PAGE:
Pathways to Prosperity Levers
What It Is
- Work-based learning is an approach to education and training in which a student completes meaningful job tasks in a workplace that develop readiness for work, knowledge, and skills that support entry or advancement in a career.
- Work-based learning encompasses multiple models, such as job shadows, internships, and apprenticeships, that vary in intensity, time commitment, and pay. Each has a different purpose and outcomes related to improved career navigation and success.
- Work-based learning helps make academic subjects relevant to participants’ career interests. Students have opportunities to apply the technical knowledge and skills learned in a classroom in an actual workplace. Students learn to solve problems in real time, solicit and learn from feedback, engage with business and industry professionals, and develop, apply, and practice foundational employability skills.
JFF's Work-Based Learning Framework
See JFF's work-based learning framework
Why It Matters
- Work-based learning is key to overcoming the common challenge of getting a job without work experience. Research shows that over 90 percent of employers prefer job candidates with prior experience—even for entry-level positions. Employers say that internships are the top differentiator when choosing between two otherwise equally qualified candidates.
- Students report that interactions with industry professionals are the most useful source of information about careers and related educational pathways.
- Work-based learning drives equity. It provides students from all backgrounds—not just those who are well connected—with opportunities to build professional networks and social capital, gain insight into workplace dynamics and how to navigate them, and earn income while developing skills aligned to a career of interest.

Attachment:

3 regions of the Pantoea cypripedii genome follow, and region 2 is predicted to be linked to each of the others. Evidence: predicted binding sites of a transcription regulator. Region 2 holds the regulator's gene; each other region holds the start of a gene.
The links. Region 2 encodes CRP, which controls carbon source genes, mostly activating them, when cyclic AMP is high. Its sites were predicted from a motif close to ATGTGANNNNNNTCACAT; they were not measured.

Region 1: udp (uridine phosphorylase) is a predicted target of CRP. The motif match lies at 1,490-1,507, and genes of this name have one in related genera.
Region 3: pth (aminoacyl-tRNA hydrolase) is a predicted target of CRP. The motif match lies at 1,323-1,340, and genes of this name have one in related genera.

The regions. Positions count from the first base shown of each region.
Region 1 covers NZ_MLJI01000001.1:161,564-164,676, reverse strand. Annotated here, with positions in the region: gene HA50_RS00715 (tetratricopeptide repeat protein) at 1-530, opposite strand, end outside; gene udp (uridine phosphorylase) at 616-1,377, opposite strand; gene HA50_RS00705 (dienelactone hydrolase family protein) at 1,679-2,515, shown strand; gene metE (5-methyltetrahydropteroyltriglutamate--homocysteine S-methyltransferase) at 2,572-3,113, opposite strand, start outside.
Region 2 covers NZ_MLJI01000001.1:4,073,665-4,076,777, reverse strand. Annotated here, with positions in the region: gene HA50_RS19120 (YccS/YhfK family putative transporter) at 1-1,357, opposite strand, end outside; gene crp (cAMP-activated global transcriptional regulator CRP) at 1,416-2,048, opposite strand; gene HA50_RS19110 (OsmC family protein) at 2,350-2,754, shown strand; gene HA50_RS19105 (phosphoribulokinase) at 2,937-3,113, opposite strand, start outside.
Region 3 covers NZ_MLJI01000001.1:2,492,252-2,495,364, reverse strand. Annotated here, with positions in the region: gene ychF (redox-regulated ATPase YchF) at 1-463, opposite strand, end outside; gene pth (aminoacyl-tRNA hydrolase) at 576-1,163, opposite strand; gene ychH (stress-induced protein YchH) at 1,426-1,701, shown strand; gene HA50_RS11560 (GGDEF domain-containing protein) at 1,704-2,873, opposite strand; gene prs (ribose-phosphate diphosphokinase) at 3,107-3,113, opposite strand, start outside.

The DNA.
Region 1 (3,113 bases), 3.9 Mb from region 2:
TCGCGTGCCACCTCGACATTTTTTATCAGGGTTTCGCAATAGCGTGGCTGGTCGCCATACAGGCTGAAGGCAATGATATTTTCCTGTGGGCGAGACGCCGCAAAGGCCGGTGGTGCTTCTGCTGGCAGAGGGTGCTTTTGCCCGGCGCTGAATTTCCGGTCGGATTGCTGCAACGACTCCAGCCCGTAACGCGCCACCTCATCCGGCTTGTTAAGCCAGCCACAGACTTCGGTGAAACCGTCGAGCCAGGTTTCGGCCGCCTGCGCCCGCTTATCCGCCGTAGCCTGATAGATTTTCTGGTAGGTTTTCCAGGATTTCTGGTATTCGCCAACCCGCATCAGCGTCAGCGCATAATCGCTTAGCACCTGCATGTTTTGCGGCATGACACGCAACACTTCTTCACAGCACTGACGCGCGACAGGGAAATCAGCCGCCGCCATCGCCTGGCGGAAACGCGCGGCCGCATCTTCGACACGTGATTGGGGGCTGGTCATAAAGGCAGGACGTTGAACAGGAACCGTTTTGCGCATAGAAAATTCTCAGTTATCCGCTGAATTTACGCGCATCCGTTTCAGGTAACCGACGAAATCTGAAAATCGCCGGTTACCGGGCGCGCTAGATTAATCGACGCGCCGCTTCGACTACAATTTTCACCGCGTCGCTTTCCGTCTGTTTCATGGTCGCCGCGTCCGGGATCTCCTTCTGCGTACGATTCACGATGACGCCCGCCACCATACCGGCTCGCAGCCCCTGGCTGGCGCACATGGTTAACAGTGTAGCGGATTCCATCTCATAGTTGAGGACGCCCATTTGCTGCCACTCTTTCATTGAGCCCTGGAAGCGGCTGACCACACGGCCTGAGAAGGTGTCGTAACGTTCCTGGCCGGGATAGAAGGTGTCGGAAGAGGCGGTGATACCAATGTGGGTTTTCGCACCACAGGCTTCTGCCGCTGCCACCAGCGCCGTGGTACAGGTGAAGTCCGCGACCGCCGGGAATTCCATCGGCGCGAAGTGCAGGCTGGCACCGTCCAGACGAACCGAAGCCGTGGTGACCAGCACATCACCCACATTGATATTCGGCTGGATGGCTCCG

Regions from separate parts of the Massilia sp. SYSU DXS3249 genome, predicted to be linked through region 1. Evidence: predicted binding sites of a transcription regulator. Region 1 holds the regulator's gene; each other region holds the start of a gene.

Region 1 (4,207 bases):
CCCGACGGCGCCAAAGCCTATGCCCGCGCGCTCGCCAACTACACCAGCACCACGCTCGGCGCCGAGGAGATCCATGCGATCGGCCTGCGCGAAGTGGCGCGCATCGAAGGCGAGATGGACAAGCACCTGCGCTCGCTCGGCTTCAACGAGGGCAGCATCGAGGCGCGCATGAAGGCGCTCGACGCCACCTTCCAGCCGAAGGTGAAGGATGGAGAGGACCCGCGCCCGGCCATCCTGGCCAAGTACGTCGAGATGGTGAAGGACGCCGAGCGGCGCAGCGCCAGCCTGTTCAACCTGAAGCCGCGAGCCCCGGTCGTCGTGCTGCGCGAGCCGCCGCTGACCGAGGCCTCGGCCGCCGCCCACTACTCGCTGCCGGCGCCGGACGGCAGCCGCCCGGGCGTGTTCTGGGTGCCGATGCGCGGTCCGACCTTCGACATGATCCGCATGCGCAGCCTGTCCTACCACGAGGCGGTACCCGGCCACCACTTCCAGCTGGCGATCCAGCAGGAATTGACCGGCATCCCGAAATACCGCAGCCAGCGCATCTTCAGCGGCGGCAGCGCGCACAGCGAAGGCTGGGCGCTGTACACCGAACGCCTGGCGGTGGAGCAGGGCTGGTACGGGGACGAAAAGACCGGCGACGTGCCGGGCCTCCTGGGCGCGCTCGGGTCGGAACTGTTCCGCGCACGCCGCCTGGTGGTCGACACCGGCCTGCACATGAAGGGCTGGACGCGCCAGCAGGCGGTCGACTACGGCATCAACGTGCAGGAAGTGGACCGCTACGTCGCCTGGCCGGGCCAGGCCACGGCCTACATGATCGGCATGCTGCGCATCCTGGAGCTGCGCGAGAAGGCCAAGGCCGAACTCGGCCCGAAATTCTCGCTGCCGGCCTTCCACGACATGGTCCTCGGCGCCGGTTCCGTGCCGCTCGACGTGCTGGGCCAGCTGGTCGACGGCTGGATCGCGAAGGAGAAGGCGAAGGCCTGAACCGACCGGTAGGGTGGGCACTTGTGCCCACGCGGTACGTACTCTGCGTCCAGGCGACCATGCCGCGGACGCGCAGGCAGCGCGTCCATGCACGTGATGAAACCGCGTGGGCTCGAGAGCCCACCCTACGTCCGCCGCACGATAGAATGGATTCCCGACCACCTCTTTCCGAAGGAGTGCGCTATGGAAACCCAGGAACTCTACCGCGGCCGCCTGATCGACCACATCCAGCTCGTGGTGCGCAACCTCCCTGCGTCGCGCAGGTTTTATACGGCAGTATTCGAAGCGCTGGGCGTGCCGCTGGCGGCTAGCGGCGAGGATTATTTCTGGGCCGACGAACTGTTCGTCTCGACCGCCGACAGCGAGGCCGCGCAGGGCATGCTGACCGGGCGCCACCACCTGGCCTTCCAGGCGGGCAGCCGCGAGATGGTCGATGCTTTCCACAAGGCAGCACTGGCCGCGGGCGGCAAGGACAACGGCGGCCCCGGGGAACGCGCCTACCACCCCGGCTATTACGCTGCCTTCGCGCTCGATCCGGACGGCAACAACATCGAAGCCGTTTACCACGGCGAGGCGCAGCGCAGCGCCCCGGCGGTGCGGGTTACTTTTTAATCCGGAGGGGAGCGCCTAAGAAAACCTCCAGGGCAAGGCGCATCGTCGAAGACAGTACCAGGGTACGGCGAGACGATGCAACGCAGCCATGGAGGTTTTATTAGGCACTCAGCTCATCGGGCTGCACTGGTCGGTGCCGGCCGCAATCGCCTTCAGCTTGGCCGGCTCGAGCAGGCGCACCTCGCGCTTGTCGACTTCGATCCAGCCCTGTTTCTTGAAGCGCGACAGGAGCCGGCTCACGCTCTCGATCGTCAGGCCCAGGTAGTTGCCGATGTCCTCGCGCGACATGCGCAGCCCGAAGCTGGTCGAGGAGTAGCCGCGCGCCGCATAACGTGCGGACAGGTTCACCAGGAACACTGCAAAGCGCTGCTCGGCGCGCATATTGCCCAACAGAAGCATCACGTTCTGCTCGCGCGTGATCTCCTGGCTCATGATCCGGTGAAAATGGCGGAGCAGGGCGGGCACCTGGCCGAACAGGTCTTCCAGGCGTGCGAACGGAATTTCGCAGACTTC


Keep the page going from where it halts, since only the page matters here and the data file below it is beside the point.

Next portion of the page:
- Employers get to know prospective employees from a wider variety of backgrounds and expand their talent pipelines. Many report that they benefit from students’ creativity, knowledge of technology, and innovative ideas.
What It Looks Like
- All students in a pathway participate in a series of structured work-based learning experiences aligned with the industry focus of the pathway.
- Students gain career-related knowledge and competencies—including technical and employability skills—through work-based learning experiences aligned with classroom learning.
- Students have opportunities to discuss and glean lessons from their work experiences and reflect on the connections between work-based and classroom learning. Students also learn about career ladders, salaries and benefits, safe and healthy working conditions, employer perspectives, and how to handle complex issues such as sexual misconduct and hiring discrimination.
What Role Partners Play
- Secondary and postsecondary educators, employers, and intermediaries collaboratively design a continuum of work-based learning experiences and arrange for students to be paid for their work in models such as internships and apprenticeships.
- Secondary and postsecondary educators prepare students to participate in work-based learning and connect their experiences to classroom learning.
- Employers provide opportunities for young people to enter workplaces and work with industry professionals.
- Intermediaries manage all logistics, including brokering work-based learning opportunities across the region, developing job descriptions, managing student placements, supporting employers in addressing legal and liability concerns, executing agreements between employers and schools, and developing curricula and assessments in partnership with educators and employers.